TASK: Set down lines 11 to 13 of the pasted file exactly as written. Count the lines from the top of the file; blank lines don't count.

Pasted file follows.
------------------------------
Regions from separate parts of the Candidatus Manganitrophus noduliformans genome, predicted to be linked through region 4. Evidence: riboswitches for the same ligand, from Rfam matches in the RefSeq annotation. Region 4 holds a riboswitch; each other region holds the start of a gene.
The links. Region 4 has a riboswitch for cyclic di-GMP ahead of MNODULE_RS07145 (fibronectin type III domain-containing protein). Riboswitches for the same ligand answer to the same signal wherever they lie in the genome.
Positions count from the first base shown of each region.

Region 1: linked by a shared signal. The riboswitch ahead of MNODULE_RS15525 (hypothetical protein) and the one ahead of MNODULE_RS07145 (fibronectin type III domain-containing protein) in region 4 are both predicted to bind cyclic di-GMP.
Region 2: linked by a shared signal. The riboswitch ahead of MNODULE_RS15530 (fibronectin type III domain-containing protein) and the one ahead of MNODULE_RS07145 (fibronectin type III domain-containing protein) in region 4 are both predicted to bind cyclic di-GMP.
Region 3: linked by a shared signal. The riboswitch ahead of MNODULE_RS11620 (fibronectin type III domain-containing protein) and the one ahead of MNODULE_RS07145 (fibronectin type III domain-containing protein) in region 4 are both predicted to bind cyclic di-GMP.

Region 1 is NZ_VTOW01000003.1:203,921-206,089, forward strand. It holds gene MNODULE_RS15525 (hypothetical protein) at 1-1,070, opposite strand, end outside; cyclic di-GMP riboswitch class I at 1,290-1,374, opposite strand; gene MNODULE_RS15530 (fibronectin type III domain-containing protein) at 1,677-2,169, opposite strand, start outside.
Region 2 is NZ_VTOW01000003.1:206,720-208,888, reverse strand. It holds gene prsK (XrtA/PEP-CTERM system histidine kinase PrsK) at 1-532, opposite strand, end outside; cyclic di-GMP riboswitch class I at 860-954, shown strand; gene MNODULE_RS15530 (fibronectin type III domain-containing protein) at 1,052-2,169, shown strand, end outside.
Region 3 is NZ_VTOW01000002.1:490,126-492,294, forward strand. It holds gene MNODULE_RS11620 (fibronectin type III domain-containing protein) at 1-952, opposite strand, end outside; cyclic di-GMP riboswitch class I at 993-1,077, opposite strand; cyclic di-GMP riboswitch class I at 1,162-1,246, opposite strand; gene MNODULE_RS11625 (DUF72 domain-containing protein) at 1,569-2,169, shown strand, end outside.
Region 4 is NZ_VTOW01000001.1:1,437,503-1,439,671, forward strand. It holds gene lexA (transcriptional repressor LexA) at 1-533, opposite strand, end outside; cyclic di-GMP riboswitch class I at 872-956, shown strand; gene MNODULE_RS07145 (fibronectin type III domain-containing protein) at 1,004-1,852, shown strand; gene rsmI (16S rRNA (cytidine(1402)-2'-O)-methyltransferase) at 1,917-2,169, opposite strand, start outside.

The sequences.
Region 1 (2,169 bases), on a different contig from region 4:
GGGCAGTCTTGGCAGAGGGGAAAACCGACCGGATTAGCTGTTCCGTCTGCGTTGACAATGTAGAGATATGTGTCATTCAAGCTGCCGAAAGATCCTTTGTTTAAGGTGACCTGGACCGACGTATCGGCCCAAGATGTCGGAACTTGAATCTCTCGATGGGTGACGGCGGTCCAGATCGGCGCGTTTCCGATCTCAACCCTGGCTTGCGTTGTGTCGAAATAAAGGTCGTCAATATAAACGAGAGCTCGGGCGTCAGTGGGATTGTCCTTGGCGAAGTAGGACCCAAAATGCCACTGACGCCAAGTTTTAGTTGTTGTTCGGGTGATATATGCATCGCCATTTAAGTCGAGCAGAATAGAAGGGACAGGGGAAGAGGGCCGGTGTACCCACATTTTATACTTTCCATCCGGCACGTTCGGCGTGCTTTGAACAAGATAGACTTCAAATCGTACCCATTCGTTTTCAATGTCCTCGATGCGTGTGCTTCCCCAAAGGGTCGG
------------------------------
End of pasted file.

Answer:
The sequences.
Region 1 (2,169 bases), on a different contig from region 4:
GGGCAGTCTTGGCAGAGGGGAAAACCGACCGGATTAGCTGTTCCGTCTGCGTTGACAATGTAGAGATATGTGTCATTCAAGCTGCCGAAAGATCCTTTGTTTAAGGTGACCTGGACCGACGTATCGGCCCAAGATGTCGGAACTTGAATCTCTCGATGGGTGACGGCGGTCCAGATCGGCGCGTTTCCGATCTCAACCCTGGCTTGCGTTGTGTCGAAATAAAGGTCGTCAATATAAACGAGAGCTCGGGCGTCAGTGGGATTGTCCTTGGCGAAGTAGGACCCAAAATGCCACTGACGCCAAGTTTTAGTTGTTGTTCGGGTGATATATGCATCGCCATTTAAGTCGAGCAGAATAGAAGGGACAGGGGAAGAGGGCCGGTGTACCCACATTTTATACTTTCCATCCGGCACGTTCGGCGTGCTTTGAACAAGATAGACTTCAAATCGTACCCATTCGTTTTCAATGTCCTCGATGCGTGTGCTTCCCCAAAGGGTCGG